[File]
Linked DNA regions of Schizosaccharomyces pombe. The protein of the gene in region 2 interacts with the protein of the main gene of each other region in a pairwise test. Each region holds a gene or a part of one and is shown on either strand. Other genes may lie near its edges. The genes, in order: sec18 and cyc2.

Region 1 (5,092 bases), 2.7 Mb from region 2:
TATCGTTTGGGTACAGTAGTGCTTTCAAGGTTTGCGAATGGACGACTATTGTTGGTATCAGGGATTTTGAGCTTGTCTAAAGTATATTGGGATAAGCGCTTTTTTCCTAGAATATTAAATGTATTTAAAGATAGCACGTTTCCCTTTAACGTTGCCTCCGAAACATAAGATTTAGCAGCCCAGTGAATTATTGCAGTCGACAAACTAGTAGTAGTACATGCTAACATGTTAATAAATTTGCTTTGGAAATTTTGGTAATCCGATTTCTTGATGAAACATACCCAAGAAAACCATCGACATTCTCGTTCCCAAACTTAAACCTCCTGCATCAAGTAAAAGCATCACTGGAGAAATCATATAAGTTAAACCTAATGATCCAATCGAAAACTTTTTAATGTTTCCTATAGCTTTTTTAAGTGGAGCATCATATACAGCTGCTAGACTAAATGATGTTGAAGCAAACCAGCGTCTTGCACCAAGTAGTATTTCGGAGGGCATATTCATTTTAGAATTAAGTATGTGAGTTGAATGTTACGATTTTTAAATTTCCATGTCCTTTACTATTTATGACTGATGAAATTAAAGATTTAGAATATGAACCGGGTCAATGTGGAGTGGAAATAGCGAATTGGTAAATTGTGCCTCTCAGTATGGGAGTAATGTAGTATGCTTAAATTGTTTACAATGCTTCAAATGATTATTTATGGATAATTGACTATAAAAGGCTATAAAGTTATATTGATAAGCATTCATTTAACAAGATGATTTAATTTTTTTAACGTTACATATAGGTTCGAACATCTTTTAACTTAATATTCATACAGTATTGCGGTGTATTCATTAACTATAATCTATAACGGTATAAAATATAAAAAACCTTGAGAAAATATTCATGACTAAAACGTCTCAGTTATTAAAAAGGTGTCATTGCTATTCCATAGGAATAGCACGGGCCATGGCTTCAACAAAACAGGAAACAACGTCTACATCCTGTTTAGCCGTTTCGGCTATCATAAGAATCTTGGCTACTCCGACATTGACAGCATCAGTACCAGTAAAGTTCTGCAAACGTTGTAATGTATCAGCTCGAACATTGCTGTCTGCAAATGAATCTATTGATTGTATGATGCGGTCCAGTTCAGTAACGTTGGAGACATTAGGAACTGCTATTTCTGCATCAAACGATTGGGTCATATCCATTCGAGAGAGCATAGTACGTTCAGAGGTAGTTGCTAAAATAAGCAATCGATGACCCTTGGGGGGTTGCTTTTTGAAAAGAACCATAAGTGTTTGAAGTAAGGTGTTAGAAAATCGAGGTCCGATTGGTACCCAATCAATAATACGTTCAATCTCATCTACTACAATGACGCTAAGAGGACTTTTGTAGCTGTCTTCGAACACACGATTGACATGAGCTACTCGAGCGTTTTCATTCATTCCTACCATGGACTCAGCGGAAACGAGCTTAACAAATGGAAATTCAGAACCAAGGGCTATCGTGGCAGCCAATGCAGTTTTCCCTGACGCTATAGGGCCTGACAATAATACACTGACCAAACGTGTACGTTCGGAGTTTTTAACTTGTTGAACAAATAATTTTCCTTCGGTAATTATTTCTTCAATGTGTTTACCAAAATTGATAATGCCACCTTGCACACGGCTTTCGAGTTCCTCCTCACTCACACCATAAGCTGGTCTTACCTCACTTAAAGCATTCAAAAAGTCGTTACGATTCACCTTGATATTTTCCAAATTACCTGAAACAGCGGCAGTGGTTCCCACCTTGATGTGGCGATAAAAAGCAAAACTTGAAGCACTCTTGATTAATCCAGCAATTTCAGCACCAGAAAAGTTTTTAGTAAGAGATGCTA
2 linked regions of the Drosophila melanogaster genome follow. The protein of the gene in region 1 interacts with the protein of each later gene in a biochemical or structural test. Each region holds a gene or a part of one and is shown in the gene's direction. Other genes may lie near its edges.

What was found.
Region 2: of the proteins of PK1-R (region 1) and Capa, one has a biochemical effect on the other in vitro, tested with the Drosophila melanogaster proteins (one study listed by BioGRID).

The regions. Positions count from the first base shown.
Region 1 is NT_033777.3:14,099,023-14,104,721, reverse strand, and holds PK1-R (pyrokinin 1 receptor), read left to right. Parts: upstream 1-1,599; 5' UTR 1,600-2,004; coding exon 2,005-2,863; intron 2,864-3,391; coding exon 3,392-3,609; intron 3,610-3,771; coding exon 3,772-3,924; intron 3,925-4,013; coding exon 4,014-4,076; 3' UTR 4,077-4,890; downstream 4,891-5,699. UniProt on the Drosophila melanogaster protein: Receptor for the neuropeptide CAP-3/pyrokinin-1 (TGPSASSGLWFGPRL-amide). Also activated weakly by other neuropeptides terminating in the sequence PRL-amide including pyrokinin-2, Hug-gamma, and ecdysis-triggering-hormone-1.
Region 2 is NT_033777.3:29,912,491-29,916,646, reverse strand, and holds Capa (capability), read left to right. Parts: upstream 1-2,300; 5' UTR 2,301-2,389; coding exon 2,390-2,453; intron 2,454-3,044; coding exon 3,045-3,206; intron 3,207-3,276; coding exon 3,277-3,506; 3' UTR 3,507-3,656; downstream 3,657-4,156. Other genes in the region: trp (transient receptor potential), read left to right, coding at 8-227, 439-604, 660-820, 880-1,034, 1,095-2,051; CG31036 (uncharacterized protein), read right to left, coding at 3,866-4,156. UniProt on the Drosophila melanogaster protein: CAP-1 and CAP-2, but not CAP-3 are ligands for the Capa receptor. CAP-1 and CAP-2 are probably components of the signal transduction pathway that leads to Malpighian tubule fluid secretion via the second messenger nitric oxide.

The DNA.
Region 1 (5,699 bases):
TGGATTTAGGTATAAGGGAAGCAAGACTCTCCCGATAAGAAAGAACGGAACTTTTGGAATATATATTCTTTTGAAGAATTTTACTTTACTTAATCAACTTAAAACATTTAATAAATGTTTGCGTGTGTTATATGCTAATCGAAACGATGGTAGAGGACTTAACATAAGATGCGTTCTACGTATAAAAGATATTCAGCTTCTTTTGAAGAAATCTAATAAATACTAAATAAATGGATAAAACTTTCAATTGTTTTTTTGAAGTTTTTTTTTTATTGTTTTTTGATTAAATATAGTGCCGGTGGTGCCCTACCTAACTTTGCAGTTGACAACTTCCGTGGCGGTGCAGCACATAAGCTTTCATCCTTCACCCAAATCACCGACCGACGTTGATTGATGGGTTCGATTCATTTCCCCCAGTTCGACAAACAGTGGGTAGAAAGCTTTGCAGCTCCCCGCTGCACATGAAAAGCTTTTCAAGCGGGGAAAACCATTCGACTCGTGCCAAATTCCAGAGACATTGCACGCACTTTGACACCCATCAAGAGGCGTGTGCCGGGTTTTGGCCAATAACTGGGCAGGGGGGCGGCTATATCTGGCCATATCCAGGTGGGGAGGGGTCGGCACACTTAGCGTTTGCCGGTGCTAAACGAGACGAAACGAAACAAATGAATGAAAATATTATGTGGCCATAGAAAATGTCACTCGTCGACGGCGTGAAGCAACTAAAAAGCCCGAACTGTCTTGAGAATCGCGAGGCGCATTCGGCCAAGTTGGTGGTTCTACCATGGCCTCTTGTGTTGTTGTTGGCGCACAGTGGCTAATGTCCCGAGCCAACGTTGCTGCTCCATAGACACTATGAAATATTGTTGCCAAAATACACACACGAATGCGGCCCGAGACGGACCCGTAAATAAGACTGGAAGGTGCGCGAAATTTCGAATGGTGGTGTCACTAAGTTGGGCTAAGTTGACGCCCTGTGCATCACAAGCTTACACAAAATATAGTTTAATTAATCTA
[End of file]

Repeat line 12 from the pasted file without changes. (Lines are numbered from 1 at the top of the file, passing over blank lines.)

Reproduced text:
TGGATTTAGGTATAAGGGAAGCAAGACTCTCCCGATAAGAAAGAACGGAACTTTTGGAATATATATTCTTTTGAAGAATTTTACTTTACTTAATCAACTTAAAACATTTAATAAATGTTTGCGTGTGTTATATGCTAATCGAAACGATGGTAGAGGACTTAACATAAGATGCGTTCTACGTATAAAAGATATTCAGCTTCTTTTGAAGAAATCTAATAAATACTAAATAAATGGATAAAACTTTCAATTGTTTTTTTGAAGTTTTTTTTTTATTGTTTTTTGATTAAATATAGTGCCGGTGGTGCCCTACCTAACTTTGCAGTTGACAACTTCCGTGGCGGTGCAGCACATAAGCTTTCATCCTTCACCCAAATCACCGACCGACGTTGATTGATGGGTTCGATTCATTTCCCCCAGTTCGACAAACAGTGGGTAGAAAGCTTTGCAGCTCCCCGCTGCACATGAAAAGCTTTTCAAGCGGGGAAAACCATTCGACTCGTGCCAAATTCCAGAGACATTGCACGCACTTTGACACCCATCAAGAGGCGTGTGCCGGGTTTTGGCCAATAACTGGGCAGGGGGGCGGCTATATCTGGCCATATCCAGGTGGGGAGGGGTCGGCACACTTAGCGTTTGCCGGTGCTAAACGAGACGAAACGAAACAAATGAATGAAAATATTATGTGGCCATAGAAAATGTCACTCGTCGACGGCGTGAAGCAACTAAAAAGCCCGAACTGTCTTGAGAATCGCGAGGCGCATTCGGCCAAGTTGGTGGTTCTACCATGGCCTCTTGTGTTGTTGTTGGCGCACAGTGGCTAATGTCCCGAGCCAACGTTGCTGCTCCATAGACACTATGAAATATTGTTGCCAAAATACACACACGAATGCGGCCCGAGACGGACCCGTAAATAAGACTGGAAGGTGCGCGAAATTTCGAATGGTGGTGTCACTAAGTTGGGCTAAGTTGACGCCCTGTGCATCACAAGCTTACACAAAATATAGTTTAATTAATCTA